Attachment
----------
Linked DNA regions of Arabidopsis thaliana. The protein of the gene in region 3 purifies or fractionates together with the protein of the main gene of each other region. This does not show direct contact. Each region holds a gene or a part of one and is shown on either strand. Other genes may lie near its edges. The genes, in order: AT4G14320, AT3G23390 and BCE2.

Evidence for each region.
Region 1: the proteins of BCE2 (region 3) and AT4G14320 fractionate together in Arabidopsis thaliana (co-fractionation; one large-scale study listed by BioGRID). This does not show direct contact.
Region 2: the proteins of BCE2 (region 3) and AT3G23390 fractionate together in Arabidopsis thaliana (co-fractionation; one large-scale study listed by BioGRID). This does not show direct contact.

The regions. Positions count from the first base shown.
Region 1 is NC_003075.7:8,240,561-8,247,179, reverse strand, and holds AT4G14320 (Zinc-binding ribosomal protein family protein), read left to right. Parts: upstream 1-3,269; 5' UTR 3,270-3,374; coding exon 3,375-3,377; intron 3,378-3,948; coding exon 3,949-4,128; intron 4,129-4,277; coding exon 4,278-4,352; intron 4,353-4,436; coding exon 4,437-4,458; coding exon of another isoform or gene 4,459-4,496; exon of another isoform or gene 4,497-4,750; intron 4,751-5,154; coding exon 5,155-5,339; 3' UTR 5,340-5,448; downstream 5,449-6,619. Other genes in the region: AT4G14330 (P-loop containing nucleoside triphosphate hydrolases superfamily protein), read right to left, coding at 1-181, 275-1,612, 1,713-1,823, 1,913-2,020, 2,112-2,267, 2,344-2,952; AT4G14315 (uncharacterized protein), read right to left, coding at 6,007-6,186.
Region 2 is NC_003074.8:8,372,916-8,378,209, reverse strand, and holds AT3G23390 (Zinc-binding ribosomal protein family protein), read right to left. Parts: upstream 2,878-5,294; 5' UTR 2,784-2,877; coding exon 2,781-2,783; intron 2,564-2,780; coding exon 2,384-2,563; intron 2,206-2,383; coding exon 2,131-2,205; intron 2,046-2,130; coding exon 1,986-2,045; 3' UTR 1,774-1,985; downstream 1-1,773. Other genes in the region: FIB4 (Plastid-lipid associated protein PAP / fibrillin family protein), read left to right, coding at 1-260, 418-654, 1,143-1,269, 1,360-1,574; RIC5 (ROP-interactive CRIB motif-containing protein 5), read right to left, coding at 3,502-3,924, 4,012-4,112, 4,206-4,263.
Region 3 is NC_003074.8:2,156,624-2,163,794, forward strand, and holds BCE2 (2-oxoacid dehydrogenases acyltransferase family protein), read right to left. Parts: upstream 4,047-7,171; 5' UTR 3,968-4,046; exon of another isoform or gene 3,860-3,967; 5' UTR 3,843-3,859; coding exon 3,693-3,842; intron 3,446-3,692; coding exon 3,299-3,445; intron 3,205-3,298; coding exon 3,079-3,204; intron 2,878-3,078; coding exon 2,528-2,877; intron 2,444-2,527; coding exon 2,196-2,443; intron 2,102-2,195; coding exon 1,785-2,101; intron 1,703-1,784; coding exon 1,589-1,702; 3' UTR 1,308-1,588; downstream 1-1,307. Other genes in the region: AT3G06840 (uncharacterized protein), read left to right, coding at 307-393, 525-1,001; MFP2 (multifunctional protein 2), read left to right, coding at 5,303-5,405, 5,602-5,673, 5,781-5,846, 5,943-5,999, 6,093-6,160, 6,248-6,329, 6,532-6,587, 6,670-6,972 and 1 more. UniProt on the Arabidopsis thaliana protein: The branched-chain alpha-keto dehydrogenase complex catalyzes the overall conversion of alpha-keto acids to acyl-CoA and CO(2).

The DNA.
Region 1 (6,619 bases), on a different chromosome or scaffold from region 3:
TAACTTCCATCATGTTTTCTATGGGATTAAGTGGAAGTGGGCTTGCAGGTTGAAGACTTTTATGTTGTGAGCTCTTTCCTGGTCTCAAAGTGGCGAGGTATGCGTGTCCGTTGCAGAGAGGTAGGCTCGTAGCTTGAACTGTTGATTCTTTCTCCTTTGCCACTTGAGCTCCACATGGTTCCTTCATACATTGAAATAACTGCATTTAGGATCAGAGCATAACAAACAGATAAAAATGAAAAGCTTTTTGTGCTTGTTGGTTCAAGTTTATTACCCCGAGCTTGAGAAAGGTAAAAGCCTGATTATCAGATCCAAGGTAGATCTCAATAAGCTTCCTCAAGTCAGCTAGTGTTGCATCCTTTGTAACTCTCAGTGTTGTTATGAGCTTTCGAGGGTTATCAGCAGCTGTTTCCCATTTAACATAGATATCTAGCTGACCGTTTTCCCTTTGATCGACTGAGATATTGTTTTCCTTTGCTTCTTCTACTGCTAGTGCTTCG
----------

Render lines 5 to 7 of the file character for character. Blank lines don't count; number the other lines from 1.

The regions. Positions count from the first base shown.
Region 1 is NC_003075.7:8,240,561-8,247,179, reverse strand, and holds AT4G14320 (Zinc-binding ribosomal protein family protein), read left to right. Parts: upstream 1-3,269; 5' UTR 3,270-3,374; coding exon 3,375-3,377; intron 3,378-3,948; coding exon 3,949-4,128; intron 4,129-4,277; coding exon 4,278-4,352; intron 4,353-4,436; coding exon 4,437-4,458; coding exon of another isoform or gene 4,459-4,496; exon of another isoform or gene 4,497-4,750; intron 4,751-5,154; coding exon 5,155-5,339; 3' UTR 5,340-5,448; downstream 5,449-6,619. Other genes in the region: AT4G14330 (P-loop containing nucleoside triphosphate hydrolases superfamily protein), read right to left, coding at 1-181, 275-1,612, 1,713-1,823, 1,913-2,020, 2,112-2,267, 2,344-2,952; AT4G14315 (uncharacterized protein), read right to left, coding at 6,007-6,186.
Region 2 is NC_003074.8:8,372,916-8,378,209, reverse strand, and holds AT3G23390 (Zinc-binding ribosomal protein family protein), read right to left. Parts: upstream 2,878-5,294; 5' UTR 2,784-2,877; coding exon 2,781-2,783; intron 2,564-2,780; coding exon 2,384-2,563; intron 2,206-2,383; coding exon 2,131-2,205; intron 2,046-2,130; coding exon 1,986-2,045; 3' UTR 1,774-1,985; downstream 1-1,773. Other genes in the region: FIB4 (Plastid-lipid associated protein PAP / fibrillin family protein), read left to right, coding at 1-260, 418-654, 1,143-1,269, 1,360-1,574; RIC5 (ROP-interactive CRIB motif-containing protein 5), read right to left, coding at 3,502-3,924, 4,012-4,112, 4,206-4,263.